The SCUBA HAlf Degree Extragalactic Survey – VI. 350‐μm mapping of submillimetre galaxies

UK ATC, Royal Observatory, Blackford Hill, Edinburgh EH9 3HJ
Monthly Notices of the Royal Astronomical Society (Impact Factor: 5.11). 03/2008; 384(4):1597 - 1610. DOI: 10.1111/j.1365-2966.2007.12808.x
Source: OAI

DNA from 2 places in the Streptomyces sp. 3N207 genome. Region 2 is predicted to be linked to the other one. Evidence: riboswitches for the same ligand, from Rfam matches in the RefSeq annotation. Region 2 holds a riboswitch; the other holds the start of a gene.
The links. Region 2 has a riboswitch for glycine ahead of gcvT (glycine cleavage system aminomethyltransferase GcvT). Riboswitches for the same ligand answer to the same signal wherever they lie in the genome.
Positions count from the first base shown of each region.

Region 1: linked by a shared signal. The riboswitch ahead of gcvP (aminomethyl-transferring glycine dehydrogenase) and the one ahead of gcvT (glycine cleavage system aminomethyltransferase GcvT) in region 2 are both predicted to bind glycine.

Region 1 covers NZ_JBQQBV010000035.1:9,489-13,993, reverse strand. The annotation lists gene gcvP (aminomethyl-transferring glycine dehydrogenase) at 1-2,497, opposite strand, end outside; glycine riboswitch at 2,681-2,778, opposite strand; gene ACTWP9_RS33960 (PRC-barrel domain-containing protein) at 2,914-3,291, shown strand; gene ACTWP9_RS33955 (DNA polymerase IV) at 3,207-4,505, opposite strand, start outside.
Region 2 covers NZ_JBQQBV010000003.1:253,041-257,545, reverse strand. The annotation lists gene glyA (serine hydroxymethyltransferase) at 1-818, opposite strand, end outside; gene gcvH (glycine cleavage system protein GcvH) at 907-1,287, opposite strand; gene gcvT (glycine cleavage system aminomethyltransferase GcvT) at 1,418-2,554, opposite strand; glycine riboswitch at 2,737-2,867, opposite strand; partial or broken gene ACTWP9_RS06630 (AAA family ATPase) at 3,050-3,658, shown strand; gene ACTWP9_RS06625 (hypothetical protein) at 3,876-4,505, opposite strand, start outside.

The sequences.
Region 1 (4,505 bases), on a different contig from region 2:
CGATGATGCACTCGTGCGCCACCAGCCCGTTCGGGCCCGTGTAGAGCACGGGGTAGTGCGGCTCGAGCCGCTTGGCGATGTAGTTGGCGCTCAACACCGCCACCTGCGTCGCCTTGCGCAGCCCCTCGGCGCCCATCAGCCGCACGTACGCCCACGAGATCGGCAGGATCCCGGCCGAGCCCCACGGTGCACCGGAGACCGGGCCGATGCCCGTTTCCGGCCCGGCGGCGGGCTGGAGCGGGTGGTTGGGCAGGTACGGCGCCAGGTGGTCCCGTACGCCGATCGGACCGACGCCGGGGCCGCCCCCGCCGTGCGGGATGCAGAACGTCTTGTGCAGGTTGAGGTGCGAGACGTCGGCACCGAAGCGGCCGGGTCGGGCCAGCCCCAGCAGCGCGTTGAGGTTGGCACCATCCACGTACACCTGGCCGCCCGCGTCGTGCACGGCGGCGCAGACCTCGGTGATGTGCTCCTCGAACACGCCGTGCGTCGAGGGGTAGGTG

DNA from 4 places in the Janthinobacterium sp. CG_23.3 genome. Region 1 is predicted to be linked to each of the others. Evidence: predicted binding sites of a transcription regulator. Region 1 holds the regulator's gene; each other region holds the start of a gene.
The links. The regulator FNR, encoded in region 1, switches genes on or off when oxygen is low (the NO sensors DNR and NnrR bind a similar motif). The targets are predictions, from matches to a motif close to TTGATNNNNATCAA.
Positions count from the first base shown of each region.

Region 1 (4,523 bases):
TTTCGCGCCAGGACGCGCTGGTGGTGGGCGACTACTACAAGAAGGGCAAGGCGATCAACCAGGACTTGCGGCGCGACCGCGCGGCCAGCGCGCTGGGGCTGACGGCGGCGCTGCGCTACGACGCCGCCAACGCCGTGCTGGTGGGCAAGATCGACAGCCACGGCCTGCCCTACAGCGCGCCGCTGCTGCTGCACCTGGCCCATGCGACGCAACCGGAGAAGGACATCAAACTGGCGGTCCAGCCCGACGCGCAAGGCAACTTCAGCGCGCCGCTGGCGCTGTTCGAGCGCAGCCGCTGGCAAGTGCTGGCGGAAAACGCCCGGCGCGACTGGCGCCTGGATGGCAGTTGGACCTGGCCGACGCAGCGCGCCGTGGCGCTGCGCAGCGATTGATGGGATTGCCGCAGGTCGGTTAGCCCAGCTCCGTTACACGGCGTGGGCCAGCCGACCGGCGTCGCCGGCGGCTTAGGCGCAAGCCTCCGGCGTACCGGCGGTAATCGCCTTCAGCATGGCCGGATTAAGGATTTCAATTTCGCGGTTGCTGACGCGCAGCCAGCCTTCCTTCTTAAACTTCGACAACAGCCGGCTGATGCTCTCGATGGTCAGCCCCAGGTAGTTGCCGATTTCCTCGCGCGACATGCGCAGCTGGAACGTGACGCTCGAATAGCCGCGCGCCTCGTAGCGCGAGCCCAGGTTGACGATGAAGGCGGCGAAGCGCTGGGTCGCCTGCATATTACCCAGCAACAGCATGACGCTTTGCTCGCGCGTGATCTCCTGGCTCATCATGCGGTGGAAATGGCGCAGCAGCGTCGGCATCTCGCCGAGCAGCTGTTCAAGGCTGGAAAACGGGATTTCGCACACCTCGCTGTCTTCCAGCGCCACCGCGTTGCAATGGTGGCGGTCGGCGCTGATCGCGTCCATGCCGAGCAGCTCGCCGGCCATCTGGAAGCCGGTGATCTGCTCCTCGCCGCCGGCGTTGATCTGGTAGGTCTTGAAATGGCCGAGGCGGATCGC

ABSTRACTA follow-up survey using the Submillimetre High-Angular Resolution Camera (SHARC-II) at 350 μm has been carried out to map the regions around several 850-μm-selected sources from the Submillimetre HAlf Degree Extragalactic Survey (SHADES). These observations probe the infrared (IR) luminosities and hence star formation rates in the largest existing, most robust sample of submillimetre galaxies (SMGs). We measure 350-μm flux densities for 24 850-μm sources, seven of which are detected at ≥2.5σ within a 10 arcsec search radius of the 850-μm positions. When results from the literature are included the total number of 350-μm flux density constraints of SHADES SMGs is 31, with 15 detections. We fit a modified blackbody to the far-IR (FIR) photometry of each SMG, and confirm that typical SMGs are dust-rich (Mdust≃ 9 × 108 M⊙), luminous (LFIR≃ 2 × 1012 L⊙) star-forming galaxies with intrinsic dust temperatures of ≃35 K and star formation rates of ≃400 M⊙ yr−1. We have measured the temperature distribution of SMGs and find that the underlying distribution is slightly broader than implied by the error bars, and that most SMGs are at 28 K with a few hotter. We also place new constraints on the 350-μm source counts, N350(>25 mJy) ∼ 200–500 deg−2.